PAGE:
- The most harmful alcohol for your telomeres is beer.
- Only anaerobic exercises prolong telomeres in people between the ages of 20-50.
- Older dads seem to give their offspring longer telomeres.
In the age of health awareness and advanced medicine, when everyone wants to be strong and fit, it is hard to find an individual approach with an endless array of diets, exercises and food supplements. With this research, we take a step towards the next generation of modern health care, giving people the chance to take responsibility for their health. It is now possible to develop personalized health tools for home use, academic research, clinical practitioners, and corporate wellness, based on lifestyle and individual biological characteristics.
Telomere length is measured in kilobase pairs (kbp) of DNA sequence and correlates with factors, like the number of children or the number of siblings a person has, his or her physical activity level, alcohol consumption, and smoking, etc.
Citizen science is just as important for us, as the commercial part. When launching the company, we committed to sharing the knowledge obtained in the course of the research with other scientists around the world – certainly in an anonymous aggregate mode. We asked 500 of our customers to fill out a survey regarding various aspects of their lifestyle. Having analyzed more than 30 parameters describing their health and lifestyle, we made some interesting discoveries.
Telomere Length Can Be Influenced by Number of Children
Telomeres of males and females behave differently, and there can be a lot of explanations. The most striking difference appears to be in the newly-discovered correlation between the telomere lengths of men versus women’s, and the number of children they’ve had.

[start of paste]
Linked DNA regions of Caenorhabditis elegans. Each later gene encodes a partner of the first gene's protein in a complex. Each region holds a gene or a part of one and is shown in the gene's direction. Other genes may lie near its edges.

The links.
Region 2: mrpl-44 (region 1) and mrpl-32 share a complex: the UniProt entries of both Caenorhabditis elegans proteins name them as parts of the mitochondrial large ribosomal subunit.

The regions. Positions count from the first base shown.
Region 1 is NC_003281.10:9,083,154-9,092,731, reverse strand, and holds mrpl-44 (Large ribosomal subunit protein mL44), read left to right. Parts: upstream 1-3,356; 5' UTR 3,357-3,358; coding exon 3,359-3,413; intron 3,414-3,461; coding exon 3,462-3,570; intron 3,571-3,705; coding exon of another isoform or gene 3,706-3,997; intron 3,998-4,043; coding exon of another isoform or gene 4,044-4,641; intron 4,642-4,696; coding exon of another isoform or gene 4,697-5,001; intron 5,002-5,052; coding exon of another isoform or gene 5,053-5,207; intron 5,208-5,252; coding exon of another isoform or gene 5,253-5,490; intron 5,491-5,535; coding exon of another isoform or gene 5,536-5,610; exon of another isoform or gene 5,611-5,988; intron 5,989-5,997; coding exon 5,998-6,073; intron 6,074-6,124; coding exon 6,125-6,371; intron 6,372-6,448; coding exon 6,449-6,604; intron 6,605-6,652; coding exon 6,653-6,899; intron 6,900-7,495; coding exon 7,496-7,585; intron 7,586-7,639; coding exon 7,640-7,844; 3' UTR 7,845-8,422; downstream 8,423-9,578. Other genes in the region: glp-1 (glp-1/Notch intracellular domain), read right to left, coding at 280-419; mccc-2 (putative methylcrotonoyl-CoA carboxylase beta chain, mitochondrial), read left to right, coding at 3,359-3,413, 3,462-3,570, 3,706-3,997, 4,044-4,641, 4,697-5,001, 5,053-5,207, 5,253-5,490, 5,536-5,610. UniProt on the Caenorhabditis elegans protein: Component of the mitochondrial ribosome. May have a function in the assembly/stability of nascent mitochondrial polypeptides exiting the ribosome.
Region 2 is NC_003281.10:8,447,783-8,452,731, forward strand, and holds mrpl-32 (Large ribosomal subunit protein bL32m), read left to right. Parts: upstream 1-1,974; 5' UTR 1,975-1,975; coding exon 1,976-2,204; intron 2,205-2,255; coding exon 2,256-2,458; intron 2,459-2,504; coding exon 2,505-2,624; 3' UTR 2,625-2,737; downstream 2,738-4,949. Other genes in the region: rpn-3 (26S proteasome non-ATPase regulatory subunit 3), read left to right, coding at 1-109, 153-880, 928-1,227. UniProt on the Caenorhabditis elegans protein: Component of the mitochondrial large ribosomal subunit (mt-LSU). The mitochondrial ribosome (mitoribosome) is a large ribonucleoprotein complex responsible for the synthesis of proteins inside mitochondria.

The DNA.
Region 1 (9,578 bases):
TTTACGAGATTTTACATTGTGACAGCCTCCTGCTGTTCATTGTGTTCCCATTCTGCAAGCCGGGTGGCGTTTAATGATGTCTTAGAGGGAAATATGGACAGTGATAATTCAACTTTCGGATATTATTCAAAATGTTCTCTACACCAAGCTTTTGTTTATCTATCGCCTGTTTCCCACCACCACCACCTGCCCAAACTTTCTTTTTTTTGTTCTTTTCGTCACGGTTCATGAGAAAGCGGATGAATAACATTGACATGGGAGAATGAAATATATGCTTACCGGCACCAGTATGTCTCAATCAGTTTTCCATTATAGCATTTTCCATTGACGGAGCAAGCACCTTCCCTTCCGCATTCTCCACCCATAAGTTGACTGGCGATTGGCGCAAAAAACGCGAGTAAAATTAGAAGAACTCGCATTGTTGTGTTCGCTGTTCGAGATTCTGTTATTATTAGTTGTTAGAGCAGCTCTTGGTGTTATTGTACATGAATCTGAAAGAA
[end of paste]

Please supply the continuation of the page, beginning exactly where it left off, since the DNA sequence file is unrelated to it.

Men. Research shows that men with one child have a significantly lower kbp than childless men. In fact, men with no children have the longest telomeres at 2 kbp. Men with more than one child tend to have longer telomeres. However, the statistical significance of this appears to be too low for any declarations, as p=0.14*. Basically, the correlation with the number of a man’s children has not yet been proven.
* P-value, or probability value, is simple statistical measurement that shows the likelihood of a hypothesis being wrong. Here, the 14% don’t seem like much, but the minimal benchmark in science is 5% at most.
Women. Meanwhile, with p=0.02, the correlation with the number of children a woman gave birth to with her telomere length may be considered proven. Women with one child, seem to have the longest average telomere length of 2 kbp. With every next child, a woman’s telomeres become shorter. It is understandable, since every delivery (and, understandably, the responsibility of bringing up another human being) causes a woman stress. Yet, as giving birth to the first child causes telomeres to become longer, it seems a little stress is good for overall health.
However, one thing is for sure: mothers of two children have shorter telomeres than those of one child, not to mention that mothers of 3+ children statistically have telomeres significantly shorter than those of one child, or women with no children at all.
We also discovered a correlation between telomere length and the father’s age at the moment of conception — older dads seem to give their offspring longer telomeres. However, there seems to be no such connection for the mothers. This theory is supported by a p-value of only 0.04. Moreover, recent article by Eisenberg et al. in PNAS states exactly the same outcome, thus, validating our research.
As we can see here, the telomeres of men and women respond differently to having children. While for fathers the correlation is barely significant, giving birth to one or more children does have a serious impact on a woman’s telomere length. Thus, knowing her telomere length may potentially help a woman take care of her health and better prepare for the trials of motherhood.
Does Telomere Length Depend On Age?
Statistics show that telomere length drops as the person gets older. The p-value of this statement is just 0.002, which means that this statement has 99.8% significance.
The diagram below shows the same data broken down by sex. Men are marked in blue. Women are marked red.